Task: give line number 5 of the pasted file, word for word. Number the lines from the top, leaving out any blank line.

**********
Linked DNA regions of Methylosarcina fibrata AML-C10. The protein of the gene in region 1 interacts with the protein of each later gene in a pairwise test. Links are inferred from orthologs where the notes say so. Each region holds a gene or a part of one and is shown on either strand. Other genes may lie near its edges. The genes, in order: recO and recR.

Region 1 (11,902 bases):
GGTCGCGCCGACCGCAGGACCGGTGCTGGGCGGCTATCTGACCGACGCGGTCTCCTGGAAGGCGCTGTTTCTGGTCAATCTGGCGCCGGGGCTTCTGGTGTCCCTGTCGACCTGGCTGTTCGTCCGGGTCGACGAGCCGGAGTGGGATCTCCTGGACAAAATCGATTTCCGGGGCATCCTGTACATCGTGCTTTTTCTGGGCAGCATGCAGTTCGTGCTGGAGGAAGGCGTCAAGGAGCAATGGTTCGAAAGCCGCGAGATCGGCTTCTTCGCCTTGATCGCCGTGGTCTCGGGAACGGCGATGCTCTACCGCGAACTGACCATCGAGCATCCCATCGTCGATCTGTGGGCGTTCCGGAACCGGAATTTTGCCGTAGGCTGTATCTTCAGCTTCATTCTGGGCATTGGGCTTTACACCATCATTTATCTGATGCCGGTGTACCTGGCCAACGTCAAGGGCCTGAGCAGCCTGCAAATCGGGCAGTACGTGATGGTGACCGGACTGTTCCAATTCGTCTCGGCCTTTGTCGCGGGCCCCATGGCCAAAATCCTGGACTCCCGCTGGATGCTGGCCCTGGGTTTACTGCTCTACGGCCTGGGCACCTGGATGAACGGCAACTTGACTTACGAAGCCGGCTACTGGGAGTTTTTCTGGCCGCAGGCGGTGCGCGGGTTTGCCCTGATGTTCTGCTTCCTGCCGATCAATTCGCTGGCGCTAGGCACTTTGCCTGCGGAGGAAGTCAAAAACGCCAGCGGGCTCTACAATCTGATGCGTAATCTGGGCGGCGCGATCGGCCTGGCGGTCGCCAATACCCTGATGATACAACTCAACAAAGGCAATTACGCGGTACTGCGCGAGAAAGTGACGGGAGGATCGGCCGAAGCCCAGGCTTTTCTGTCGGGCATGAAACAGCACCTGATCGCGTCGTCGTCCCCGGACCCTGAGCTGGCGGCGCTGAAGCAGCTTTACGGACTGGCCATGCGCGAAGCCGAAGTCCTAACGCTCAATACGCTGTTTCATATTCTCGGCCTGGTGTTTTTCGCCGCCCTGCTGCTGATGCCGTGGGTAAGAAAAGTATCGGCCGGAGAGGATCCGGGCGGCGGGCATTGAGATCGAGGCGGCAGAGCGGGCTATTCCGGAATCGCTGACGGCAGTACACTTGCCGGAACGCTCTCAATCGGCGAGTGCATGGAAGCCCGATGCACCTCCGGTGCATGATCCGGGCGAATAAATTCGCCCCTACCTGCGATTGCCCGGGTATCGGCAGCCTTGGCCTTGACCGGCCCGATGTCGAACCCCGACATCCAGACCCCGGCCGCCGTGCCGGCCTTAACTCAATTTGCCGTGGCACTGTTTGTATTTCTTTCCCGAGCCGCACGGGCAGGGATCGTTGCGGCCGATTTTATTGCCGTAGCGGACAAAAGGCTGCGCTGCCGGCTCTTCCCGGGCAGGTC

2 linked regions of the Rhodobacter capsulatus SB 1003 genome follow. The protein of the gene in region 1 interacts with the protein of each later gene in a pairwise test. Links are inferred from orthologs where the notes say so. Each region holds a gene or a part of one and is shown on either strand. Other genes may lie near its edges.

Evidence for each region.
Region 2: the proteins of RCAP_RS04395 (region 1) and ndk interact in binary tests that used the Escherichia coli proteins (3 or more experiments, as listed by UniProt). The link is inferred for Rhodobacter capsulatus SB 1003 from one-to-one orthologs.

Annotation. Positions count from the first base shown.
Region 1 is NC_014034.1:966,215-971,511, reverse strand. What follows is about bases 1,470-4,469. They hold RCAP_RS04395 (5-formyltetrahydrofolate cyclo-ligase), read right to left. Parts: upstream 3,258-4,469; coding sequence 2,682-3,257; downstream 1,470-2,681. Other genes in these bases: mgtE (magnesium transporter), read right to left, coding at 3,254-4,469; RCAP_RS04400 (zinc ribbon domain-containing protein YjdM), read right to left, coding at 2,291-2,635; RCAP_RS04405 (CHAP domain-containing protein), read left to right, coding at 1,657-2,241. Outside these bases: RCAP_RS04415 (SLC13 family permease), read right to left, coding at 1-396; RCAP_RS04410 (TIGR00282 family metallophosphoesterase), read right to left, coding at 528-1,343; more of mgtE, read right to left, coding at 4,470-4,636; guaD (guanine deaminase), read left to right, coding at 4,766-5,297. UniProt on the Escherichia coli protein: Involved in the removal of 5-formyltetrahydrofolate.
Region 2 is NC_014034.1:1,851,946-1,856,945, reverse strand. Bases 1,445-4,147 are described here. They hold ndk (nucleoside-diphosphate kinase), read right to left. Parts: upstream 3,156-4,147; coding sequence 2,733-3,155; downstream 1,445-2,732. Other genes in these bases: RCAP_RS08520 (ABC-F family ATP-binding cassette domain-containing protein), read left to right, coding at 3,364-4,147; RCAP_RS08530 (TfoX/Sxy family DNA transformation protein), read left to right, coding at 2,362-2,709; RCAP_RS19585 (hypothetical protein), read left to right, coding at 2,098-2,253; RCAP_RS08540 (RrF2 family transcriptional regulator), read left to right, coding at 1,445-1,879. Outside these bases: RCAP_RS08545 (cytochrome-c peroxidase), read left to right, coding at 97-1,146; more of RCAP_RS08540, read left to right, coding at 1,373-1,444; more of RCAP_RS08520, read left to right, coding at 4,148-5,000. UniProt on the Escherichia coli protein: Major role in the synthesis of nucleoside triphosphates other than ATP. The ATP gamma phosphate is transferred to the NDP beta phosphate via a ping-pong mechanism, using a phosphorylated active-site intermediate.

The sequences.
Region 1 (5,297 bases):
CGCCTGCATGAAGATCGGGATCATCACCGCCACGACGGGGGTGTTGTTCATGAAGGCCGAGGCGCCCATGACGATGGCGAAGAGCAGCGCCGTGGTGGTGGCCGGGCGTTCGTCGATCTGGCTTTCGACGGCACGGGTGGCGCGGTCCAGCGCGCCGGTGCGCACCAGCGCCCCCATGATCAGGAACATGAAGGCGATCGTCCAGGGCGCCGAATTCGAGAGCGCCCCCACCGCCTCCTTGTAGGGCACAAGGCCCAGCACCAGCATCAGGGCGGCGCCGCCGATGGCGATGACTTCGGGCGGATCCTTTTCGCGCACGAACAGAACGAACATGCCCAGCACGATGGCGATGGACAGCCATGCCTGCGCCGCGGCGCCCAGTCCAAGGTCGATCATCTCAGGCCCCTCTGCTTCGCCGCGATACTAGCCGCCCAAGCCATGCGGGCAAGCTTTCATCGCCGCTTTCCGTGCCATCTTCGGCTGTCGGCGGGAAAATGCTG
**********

Evidence for each region.